Fair treatment of vulnerable customers
20 Apr 2020
The fair treatment of vulnerable customers is core to the FCA’s stated mission “to serve the public interest through the objectives given to it by Parliament” and this goal has been the subject of the regulator’s attention increasingly over the past years. The FCA has set out as a target outcome in its Business Plan 2020/21 the fair treatment of vulnerable customers while noting that technology and data can lead to the benefit or the detriment of the consumer. The regulator’s principles-based approach leaves some grey areas where the firms need to apply judgement on how to approach the broadness and complexity of the issue.
Vulnerability can affect anyone and can take many forms. Most of us will be at risk at some point in our lives and an improper interaction with financial services can lead to stress, indebtedness, and take up of unsuitable products. The life insurance industry can service vulnerable customers by providing support and peace of mind to improve their lives and wellbeing. Extreme events like Covid-19 can trigger economic shocks with detrimental impact to vulnerable customers with high accumulated levels of debt, pre-existing conditions and unstable income.
A vulnerable consumer is someone who, due to their personal circumstances, is especially susceptible to detriment, particularly when a firm is not acting with appropriate levels of care.
Drivers of vulnerability
2017 FCA Financial lives survey results
One of the primary sources of information which informs the FCA’s perspective on vulnerable customers is the financial life survey which found that half of the UK adult population shows characteristics of potential vulnerability.
“A potentially vulnerable customer is someone who shows characteristics related to low financial resilience, a recent experience such as divorce or bereavement, low financial capability, or a health issue that affects day-to-day activities a lot.” – Financial lives survey
Levels of vulnerability varied only slightly by different age groups but older groups (75s and over) showed a higher proportion of vulnerability characteristics. An important subgroup of vulnerability as shown above is financial resilience. The FCA defines someone as being in financial difficulty if they have missed credit commitments over the last three months. They are said to be ‘surviving’ if they :
- Find it hard to keep up with bills
- Have no investable assets
- Would find it hard to keep up with an increase in mortgage/rent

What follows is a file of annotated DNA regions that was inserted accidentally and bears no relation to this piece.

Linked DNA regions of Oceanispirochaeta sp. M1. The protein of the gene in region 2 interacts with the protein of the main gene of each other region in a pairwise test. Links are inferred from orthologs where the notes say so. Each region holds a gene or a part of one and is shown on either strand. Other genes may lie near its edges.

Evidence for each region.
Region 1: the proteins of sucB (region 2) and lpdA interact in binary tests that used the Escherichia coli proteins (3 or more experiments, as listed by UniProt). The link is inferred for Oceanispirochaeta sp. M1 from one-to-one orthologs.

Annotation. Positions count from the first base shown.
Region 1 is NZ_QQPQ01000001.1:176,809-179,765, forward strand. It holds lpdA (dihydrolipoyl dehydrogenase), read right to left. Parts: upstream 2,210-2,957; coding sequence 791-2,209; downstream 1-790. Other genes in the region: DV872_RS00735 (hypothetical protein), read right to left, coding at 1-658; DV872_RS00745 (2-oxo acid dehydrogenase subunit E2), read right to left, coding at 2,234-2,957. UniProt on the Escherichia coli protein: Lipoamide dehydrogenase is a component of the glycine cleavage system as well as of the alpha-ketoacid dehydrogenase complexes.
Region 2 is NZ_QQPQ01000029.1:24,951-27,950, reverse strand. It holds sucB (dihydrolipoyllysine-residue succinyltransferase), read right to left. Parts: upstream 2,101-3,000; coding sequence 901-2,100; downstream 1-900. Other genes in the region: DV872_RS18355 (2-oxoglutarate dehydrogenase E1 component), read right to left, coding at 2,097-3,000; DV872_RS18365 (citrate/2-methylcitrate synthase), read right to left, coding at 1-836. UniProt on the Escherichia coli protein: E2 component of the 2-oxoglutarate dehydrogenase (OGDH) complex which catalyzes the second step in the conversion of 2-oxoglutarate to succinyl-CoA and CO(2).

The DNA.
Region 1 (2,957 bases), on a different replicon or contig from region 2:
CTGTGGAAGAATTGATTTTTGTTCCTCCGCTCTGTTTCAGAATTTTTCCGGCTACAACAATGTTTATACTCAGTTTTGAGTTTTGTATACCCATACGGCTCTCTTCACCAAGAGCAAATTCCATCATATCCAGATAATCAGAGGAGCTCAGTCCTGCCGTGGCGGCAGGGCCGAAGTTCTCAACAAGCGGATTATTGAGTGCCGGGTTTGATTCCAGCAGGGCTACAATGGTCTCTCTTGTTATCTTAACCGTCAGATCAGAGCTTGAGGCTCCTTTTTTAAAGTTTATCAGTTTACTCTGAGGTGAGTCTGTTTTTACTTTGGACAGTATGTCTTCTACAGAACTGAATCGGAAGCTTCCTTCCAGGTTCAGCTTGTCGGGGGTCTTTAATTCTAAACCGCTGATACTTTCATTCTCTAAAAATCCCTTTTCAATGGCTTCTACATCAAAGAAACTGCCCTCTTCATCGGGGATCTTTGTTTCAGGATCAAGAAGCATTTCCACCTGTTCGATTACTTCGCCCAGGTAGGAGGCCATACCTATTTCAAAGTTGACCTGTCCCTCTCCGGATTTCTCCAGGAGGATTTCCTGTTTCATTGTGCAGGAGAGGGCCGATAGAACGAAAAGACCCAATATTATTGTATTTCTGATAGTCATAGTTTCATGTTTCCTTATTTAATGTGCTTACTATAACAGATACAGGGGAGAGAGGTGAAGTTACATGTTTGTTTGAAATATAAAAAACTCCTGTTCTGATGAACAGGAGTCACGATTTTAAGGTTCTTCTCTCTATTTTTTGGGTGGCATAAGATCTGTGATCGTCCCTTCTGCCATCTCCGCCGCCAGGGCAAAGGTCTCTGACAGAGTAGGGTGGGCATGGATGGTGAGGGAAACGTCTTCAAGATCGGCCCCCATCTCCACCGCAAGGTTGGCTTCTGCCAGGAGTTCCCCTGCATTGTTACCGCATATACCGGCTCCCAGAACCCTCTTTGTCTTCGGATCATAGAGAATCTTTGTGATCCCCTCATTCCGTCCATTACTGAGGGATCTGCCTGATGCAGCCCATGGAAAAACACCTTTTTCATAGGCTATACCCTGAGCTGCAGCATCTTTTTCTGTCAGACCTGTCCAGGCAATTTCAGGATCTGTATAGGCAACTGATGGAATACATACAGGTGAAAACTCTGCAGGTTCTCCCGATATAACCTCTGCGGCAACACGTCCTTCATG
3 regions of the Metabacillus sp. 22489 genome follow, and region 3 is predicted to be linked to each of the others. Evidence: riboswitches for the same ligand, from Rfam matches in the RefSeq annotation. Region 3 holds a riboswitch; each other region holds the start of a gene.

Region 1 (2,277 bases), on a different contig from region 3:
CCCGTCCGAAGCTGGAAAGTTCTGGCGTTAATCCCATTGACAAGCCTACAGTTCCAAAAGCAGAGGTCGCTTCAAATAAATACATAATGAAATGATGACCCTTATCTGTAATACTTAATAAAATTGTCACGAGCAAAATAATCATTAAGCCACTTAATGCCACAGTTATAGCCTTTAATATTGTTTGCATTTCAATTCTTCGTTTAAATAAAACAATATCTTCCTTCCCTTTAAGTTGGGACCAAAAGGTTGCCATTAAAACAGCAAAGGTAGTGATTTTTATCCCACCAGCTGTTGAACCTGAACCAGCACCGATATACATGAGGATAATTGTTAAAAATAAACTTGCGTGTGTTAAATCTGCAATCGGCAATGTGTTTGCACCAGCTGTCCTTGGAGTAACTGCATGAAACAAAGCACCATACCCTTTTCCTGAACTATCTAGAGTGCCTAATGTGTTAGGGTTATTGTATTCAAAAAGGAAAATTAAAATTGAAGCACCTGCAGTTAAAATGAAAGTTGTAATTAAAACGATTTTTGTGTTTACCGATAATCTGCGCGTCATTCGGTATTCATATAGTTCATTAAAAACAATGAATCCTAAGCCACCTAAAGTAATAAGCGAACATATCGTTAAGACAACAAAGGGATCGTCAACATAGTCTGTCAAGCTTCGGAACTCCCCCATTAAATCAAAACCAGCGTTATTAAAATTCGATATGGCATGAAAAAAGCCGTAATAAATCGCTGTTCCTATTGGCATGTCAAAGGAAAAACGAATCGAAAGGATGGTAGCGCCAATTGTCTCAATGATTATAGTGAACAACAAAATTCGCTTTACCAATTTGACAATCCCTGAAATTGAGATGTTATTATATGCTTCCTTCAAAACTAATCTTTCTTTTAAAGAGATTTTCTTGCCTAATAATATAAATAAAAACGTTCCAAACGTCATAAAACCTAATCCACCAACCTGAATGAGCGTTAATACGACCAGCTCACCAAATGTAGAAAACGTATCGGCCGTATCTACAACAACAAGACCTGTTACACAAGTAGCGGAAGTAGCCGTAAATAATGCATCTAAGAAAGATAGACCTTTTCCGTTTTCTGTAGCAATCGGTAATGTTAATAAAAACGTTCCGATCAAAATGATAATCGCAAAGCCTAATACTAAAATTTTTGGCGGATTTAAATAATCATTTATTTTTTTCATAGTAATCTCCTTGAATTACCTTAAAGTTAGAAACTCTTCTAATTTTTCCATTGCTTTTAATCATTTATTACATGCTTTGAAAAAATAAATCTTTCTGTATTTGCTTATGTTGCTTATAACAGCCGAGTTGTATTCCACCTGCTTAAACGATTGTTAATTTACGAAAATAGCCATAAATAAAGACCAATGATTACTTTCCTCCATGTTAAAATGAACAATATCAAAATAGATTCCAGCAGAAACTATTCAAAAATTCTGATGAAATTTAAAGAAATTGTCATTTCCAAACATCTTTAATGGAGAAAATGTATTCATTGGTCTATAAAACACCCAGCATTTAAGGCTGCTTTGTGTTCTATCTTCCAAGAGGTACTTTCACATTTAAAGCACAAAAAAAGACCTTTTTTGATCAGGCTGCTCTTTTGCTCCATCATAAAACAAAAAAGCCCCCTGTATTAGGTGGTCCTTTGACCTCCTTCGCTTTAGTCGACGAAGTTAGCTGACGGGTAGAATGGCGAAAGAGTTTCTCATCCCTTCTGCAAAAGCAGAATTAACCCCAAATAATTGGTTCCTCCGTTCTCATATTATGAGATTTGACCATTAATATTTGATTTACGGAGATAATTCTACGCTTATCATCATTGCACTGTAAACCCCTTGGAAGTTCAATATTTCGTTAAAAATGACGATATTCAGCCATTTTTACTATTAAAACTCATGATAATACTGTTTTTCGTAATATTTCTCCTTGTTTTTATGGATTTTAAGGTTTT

- Have no savings to cover one month of no income
Other parts of society struggle in their interactions with insurers and recent research highlighted in the FCA’s paper GC19/03, shows that 3 million people in the UK with disabilities have been turned down for insurance or charged extra. Furthermore, only 1 in 3 people with severe mental health problems have home insurance or a savings account and 1 in 4 people with cancer of those surveyed feel that the financial services industry unfairly discriminates against them. The worrying conclusion is that only 40% of UK adults are confident in the UK financial service industry, with just 31% feeling that financial firms are honest and transparent.
Out of the 1407 respondents who had a life insurance policy, 33% were identified as potentially vulnerable (according to the 4 drivers), 1% in financial difficulty and 27% surviving.
Another critical area to consider is the way in which financial products are purchased and the FCA survey/research highlighted some relevant statistics on this:
- 76% of people who bought directly from the provider were identified as potentially vulnerable
- 9% of people who bought through IFA’s are potentially vulnerable
- Only 15% of people who bought through comparison websites were identified as potentially vulnerable
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- Most vulnerable customers have not read the documentation carefully when taking out or renewing their policy, only 13% of vulnerable customers read the document, 69% looked through it briefly
- 56% of potentially vulnerable customers have either not reviewed their policy since inception or more than 5 years ago compared with 43% of not potentially vulnerable customers
We have highlighted the ways that insures could incorporate the findings from this research into their product development processes in the next section.
Considerations for insurers
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Better target market understanding along with their vulnerabilities can improve risk mitigation in pricing, product design and distribution. A sympathetic approach will benefit insurers in the long term and improve the public’s confidence in insurers. Embedding the fair treatment of vulnerable customers into the firm’s strategy will help their image, improve shareholder confidence and prove as evidence to the industry’s commitment to social responsibility. Opportunities for new markets exist and insures must realise the potential monetary and ethical benefits of serving financially under-served groups.
We are intending to publish more research on this area (see here for previous thoughts on general conduct risk approaches). If this is an area you would like to discuss please get in touch.
How Hymans Robertson can support you
Hymans Robertson has a wealth of experience in product design, regulation and conduct risk. We can assist you in reviewing the effectiveness of your existing policies for identifying and treating vulnerable customers.